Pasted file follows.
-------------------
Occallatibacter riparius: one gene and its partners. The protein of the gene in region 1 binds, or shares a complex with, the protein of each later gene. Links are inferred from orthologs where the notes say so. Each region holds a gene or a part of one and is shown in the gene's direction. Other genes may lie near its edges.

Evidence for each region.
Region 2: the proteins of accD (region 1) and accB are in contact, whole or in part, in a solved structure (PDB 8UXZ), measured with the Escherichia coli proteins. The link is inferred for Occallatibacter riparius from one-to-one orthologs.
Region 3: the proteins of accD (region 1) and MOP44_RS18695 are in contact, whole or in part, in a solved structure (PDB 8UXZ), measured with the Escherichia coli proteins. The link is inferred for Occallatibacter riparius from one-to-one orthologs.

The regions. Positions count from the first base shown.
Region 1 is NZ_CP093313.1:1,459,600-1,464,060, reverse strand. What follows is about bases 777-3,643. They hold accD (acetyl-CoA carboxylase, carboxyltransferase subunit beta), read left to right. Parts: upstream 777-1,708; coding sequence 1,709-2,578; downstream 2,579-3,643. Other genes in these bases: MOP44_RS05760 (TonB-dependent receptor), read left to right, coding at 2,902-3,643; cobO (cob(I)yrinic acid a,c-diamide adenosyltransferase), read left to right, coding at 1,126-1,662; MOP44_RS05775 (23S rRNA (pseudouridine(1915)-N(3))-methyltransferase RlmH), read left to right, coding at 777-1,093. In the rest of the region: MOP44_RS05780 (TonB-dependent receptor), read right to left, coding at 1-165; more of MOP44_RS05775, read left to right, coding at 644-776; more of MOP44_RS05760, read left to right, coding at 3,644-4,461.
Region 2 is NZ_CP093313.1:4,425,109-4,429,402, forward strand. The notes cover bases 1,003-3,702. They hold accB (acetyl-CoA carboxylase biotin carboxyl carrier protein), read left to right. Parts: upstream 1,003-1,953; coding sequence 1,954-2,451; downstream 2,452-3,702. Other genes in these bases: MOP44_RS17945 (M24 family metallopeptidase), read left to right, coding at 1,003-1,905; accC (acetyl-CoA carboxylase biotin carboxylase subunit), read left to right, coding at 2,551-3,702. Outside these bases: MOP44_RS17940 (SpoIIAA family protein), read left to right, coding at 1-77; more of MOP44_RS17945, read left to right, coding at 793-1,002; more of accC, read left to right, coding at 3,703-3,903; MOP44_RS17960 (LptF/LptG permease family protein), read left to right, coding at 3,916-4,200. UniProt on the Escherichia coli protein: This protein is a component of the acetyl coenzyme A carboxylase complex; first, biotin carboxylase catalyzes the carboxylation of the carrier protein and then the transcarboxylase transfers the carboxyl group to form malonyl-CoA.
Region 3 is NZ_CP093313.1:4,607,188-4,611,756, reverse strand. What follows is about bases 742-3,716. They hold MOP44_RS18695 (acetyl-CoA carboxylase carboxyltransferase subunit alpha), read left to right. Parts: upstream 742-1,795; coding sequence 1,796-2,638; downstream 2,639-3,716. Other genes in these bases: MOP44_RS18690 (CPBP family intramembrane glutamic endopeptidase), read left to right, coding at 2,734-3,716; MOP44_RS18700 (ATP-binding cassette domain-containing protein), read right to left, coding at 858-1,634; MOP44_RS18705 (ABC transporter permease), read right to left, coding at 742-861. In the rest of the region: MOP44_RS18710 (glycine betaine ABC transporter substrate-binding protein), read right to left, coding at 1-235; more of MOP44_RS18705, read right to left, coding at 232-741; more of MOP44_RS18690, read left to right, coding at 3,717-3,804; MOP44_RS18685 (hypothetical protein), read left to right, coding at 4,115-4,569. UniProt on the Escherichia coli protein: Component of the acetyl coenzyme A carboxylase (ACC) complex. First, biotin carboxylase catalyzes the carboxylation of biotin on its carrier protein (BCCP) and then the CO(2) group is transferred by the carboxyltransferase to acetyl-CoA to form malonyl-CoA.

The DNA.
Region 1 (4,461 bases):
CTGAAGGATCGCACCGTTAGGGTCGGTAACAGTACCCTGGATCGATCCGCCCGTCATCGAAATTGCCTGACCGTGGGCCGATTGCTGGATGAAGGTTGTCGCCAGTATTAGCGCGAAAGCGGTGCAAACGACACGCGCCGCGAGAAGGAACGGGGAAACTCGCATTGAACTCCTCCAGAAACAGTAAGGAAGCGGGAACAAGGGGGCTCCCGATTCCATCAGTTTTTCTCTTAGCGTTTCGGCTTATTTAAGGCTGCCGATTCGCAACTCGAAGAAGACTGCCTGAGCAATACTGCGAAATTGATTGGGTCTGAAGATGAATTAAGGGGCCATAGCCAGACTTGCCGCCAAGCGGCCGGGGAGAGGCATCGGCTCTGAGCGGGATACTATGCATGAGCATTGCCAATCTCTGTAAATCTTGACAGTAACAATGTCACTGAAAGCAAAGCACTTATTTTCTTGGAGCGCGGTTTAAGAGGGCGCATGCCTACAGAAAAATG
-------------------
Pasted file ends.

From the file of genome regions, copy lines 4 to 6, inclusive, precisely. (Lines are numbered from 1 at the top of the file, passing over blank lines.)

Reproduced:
Region 3: the proteins of accD (region 1) and MOP44_RS18695 are in contact, whole or in part, in a solved structure (PDB 8UXZ), measured with the Escherichia coli proteins. The link is inferred for Occallatibacter riparius from one-to-one orthologs.

The regions. Positions count from the first base shown.
Region 1 is NZ_CP093313.1:1,459,600-1,464,060, reverse strand. What follows is about bases 777-3,643. They hold accD (acetyl-CoA carboxylase, carboxyltransferase subunit beta), read left to right. Parts: upstream 777-1,708; coding sequence 1,709-2,578; downstream 2,579-3,643. Other genes in these bases: MOP44_RS05760 (TonB-dependent receptor), read left to right, coding at 2,902-3,643; cobO (cob(I)yrinic acid a,c-diamide adenosyltransferase), read left to right, coding at 1,126-1,662; MOP44_RS05775 (23S rRNA (pseudouridine(1915)-N(3))-methyltransferase RlmH), read left to right, coding at 777-1,093. In the rest of the region: MOP44_RS05780 (TonB-dependent receptor), read right to left, coding at 1-165; more of MOP44_RS05775, read left to right, coding at 644-776; more of MOP44_RS05760, read left to right, coding at 3,644-4,461.